I actually enjoy going to our little bank down the road in Marseille.
In Paris, our nearest bank branch was pretty big and professional. I often would dress up in one of my old work suits and fancy myself an international businessman when I had to go set up or change accounts. I like to think it helped. Mostly it just gave me an excuse to still own a couple of suits.
But here in Marseille, I take the opposite approach. It’s laid-back, and our local bank branch fits the bill. I could have gone a few blocks away to a bigger one where they speak English, but I chose this one for its charm. As I walk in, dodging doors and the one chair that sits inside, I am always greeted by one of my favorite people. I call him (in my mind) Monsieur Clean. I swear he could be Mr. Clean’s French cousin. No earring, but he does have stylish glasses that compliment his shining bald head, is always standing, about 50 years old, could probably bench press a smartcar, and he wears the same thing everyday: gray dress pants and a tight black t-shirt. But my favorite part is that I’m not convinced he actually does anything. He stands behind the desk as if he is a teller there to help, but each time I’ve tried to ask a question of him, he tells me to sit and wait until someone else can come. The someone elses are the two other people that work there. A woman I’ve yet to meet, and a younger guy who likes the phone (very un-french) and loves New York. He always seems happy to see me, helpful, and fairly efficient. He doesn’t understand how I could prefer American food to French, but always raves about his visits to New York, from the taxi rides to the hotels to the people he meets.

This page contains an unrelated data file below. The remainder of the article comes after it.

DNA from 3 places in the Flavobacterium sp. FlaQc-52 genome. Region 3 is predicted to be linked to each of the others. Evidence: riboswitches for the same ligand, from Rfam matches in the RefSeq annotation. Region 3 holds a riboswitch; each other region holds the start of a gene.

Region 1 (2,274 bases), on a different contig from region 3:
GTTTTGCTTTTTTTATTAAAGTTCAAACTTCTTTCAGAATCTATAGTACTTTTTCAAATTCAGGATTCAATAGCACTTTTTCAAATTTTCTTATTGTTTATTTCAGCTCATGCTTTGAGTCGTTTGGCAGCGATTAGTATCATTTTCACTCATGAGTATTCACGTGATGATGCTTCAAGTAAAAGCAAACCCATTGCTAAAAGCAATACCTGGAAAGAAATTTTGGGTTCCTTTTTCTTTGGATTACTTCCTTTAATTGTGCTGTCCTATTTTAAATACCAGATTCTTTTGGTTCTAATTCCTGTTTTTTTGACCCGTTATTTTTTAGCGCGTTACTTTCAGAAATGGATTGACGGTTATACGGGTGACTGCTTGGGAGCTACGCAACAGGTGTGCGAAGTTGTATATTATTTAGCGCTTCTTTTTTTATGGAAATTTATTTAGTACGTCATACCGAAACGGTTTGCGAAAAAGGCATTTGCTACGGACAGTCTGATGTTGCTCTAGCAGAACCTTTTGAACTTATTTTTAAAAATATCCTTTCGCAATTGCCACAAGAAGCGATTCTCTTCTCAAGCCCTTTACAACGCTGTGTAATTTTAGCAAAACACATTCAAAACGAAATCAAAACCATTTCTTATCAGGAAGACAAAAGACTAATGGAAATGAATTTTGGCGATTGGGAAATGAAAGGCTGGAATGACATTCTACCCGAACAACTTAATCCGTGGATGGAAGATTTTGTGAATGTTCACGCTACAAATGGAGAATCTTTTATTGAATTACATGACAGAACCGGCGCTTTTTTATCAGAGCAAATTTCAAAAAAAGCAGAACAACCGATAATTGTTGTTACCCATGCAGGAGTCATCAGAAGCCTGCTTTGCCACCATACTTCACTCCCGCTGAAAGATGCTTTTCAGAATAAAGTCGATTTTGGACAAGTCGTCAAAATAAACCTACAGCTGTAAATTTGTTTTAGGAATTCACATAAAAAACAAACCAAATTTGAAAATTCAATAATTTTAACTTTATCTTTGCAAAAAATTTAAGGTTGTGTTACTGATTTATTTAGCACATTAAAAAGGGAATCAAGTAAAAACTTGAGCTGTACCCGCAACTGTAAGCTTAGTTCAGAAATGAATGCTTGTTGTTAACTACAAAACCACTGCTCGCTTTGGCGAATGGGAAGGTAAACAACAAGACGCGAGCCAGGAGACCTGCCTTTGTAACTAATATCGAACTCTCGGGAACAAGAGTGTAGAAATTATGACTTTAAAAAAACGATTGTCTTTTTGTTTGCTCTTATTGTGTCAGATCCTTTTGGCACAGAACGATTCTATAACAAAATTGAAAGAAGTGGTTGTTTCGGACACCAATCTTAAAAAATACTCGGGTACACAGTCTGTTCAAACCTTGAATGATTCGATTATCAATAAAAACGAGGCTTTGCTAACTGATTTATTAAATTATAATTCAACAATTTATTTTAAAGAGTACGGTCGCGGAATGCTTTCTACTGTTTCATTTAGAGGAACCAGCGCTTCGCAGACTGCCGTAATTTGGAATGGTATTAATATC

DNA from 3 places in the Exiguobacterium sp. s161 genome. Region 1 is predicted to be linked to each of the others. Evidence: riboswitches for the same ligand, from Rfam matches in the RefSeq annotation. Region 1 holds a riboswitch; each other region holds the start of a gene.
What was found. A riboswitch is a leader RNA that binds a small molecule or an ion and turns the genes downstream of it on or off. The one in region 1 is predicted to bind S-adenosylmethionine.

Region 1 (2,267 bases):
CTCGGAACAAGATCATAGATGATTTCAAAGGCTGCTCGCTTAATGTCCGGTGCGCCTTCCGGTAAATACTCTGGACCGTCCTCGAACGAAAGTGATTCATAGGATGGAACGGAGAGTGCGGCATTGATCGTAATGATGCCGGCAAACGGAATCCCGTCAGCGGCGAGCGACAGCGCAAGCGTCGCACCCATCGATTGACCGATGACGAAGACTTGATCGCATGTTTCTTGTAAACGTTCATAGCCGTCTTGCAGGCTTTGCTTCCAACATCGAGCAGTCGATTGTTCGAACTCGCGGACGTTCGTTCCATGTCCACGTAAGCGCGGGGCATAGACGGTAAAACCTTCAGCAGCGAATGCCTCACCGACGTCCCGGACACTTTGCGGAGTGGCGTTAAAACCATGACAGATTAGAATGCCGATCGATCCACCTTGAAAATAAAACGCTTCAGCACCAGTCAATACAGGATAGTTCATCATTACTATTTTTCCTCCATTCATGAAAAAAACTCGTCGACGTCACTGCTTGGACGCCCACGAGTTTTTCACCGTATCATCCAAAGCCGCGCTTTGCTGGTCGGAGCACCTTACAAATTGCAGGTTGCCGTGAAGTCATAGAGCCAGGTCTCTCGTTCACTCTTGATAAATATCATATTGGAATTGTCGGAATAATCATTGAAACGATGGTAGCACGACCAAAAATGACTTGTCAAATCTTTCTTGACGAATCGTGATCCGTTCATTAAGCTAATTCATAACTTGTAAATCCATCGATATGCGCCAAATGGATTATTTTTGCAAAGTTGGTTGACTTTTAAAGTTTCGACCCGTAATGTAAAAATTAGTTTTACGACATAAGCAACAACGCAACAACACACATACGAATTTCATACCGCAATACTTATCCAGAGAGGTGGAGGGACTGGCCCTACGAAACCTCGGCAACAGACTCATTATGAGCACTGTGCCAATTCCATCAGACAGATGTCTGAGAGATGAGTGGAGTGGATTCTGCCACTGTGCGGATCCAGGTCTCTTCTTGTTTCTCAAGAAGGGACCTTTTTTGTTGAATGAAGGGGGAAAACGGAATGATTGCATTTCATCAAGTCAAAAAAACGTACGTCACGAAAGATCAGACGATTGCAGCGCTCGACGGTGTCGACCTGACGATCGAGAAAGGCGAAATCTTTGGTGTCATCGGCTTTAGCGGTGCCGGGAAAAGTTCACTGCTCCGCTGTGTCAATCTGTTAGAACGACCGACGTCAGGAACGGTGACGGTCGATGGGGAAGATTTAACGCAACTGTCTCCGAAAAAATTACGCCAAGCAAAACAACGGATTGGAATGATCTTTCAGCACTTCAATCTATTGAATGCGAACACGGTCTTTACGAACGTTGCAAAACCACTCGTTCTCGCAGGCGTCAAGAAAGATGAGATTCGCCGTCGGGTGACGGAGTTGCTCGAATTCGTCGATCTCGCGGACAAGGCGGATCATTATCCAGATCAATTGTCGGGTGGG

The entire bank branch could fit in our old American living room (or our African living room for that matter), and I feel like I’m stepping into a janitor’s closet when I walk around the half-glass wall to my friend’s ‘office’. I’m pretty sure this branch has no pull whatsoever on the actual bank’s inner-workings. I don’t really know that anything ever gets done when I go. But I do enjoy my visits there. I always leave with a smile, and that’s not easy to do from anyplace here that doesn’t give you fresh bread.